"Dad, I'm stuck!", drew my attention to the left on the playground as I was pushing my squealing daughter on the swings. My mother's instinct to attend to the needs of a child and tendency to be nosey, even if it is just visual, drew me in the direction of what I heard. My eyes found the little boy that I heard perched on top of a large jungle gym made out of a maze of ropes and pulleys anchored to large wooden poles. He looked like a cricket with a baseball cap sitting on top of the world's largest ball of twine.
His father called out to him from across the playground as he started walking toward him. "Just start climbing down, son." Even as the words came out, the little boy started shifting back and forth on his perch, holding on for dear life.
"I can't. I'm stuck." My heart rate picked up as I watched him. The more his father yelled out to him to just come down the more he seemed to dig his feet into the ropes he was standing on. It was as if he was frozen in place. His father stood at the bottom, looking up and him and shading his eyes from the son as he tried to coach his son down from the top of the jungle gym.
"Just put your foot over there and grasp on to that rope and climb down!"
"Yes, you can. You got up there and now you can get yourself back down."
"Son, why can't you?"
Isn't that it with most things we are paralyzed by? I don't know how many times we remain stuck in the same place, same relationships, same job, same situations. When the pace of my heart quickened as I listened to the little boy tell his dad that he was stuck, I wasn't worried about his safety. My body was remembering what that kind of anxiety feels like and responded. It was familiar.
I remember one relationship I was in that made me miserable. I lamented to my friends often about how unhappy this person made me. I didn't see any hope for a happy future with him. Despite the tension of misery followed by gifts and promises to be better from now on, nothing changed. I knew it was not going to but I continued to play the game. On more than five occasions, friends told me to end the relationship. Just leave him. I couldn't. I had reasons, I had excuses. We shared a house, we shared bills. What about our friends? What about the dog? No, our lives were too intertwined. It wasn't that though. None of the reasons were valid. I wasn't imprisoned by this situation. I was afraid to change it.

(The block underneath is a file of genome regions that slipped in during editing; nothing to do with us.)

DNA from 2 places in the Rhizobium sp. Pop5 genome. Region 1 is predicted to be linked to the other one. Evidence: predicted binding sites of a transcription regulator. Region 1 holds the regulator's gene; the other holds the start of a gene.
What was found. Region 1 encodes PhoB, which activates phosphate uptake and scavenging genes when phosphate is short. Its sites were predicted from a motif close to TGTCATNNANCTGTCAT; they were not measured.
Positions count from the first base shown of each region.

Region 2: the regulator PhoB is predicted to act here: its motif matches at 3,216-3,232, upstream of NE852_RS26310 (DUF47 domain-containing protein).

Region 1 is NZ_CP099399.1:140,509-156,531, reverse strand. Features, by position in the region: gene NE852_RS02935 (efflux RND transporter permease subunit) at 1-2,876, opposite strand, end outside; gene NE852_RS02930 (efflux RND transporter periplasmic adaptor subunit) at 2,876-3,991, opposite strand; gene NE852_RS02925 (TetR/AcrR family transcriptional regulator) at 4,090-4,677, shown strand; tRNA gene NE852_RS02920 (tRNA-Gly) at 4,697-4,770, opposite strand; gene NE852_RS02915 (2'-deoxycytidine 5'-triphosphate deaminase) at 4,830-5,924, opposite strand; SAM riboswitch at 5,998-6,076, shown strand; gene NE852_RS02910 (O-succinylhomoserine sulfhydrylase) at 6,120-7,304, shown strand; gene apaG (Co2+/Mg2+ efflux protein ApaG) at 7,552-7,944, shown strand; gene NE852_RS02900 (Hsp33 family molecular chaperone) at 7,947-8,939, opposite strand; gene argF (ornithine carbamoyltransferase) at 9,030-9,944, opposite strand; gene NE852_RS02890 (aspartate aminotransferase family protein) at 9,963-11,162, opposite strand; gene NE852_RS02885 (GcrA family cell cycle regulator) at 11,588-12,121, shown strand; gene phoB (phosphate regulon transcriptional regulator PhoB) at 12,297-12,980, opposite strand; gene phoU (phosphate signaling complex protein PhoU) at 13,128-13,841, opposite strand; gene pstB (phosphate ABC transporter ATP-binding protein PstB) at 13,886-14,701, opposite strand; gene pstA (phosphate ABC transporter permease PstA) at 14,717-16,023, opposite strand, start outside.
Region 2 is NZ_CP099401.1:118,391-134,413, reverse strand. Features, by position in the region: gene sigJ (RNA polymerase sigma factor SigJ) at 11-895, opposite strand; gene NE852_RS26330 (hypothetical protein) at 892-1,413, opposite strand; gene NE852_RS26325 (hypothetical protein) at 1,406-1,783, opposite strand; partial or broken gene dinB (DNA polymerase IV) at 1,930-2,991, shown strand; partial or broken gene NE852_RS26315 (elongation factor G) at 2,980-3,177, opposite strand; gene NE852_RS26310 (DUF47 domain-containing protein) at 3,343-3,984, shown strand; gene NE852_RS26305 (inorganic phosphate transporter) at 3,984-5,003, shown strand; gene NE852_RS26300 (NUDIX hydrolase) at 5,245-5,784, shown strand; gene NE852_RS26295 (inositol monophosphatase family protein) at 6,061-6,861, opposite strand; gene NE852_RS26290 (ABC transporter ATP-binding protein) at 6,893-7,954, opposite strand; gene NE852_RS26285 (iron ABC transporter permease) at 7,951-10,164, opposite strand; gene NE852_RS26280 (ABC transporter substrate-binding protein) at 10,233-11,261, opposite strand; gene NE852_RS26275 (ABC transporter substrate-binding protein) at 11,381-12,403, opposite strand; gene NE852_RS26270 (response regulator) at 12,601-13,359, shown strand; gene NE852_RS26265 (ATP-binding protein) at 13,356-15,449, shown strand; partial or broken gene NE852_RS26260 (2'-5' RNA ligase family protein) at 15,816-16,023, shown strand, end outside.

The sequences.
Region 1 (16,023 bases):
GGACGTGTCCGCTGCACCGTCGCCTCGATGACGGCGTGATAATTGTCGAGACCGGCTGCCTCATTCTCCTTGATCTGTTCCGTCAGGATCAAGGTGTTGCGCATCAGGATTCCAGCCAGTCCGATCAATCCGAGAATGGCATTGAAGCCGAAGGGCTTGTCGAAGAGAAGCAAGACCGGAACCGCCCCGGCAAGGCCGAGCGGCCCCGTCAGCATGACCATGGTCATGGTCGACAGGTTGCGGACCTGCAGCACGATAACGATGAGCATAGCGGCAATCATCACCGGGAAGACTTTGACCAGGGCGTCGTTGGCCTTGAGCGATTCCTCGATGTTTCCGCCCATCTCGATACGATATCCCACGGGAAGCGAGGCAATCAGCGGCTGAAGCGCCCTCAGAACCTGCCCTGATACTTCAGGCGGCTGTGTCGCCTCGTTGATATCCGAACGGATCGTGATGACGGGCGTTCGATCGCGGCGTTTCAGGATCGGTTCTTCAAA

Fear of change seems to be something most people suffer from. I am no different. Change equals new and feels scary. I know. I am learning too but I feel as though my life has changed so much in the last two years that maybe I am just getting desensitized to it. Maybe it just takes climbing the jungle gyms of life enough times to know that we can do it without falling. Hands and feet could slip. Maybe our baseball cap falls to the ground as we make your way up or down but we can pick it up later. We see other people climbing on the same jungle gym too, they seem okay but when it comes to us we can envision cataclysmic disaster in an instant. In an effort to avoid calamity we don't move. I know I've made mistakes, big ones too but I'm still here to tell you about them. Funny thing is, the more we fall down, the better we get at climbing.
Don't Pray For Me
6 years ago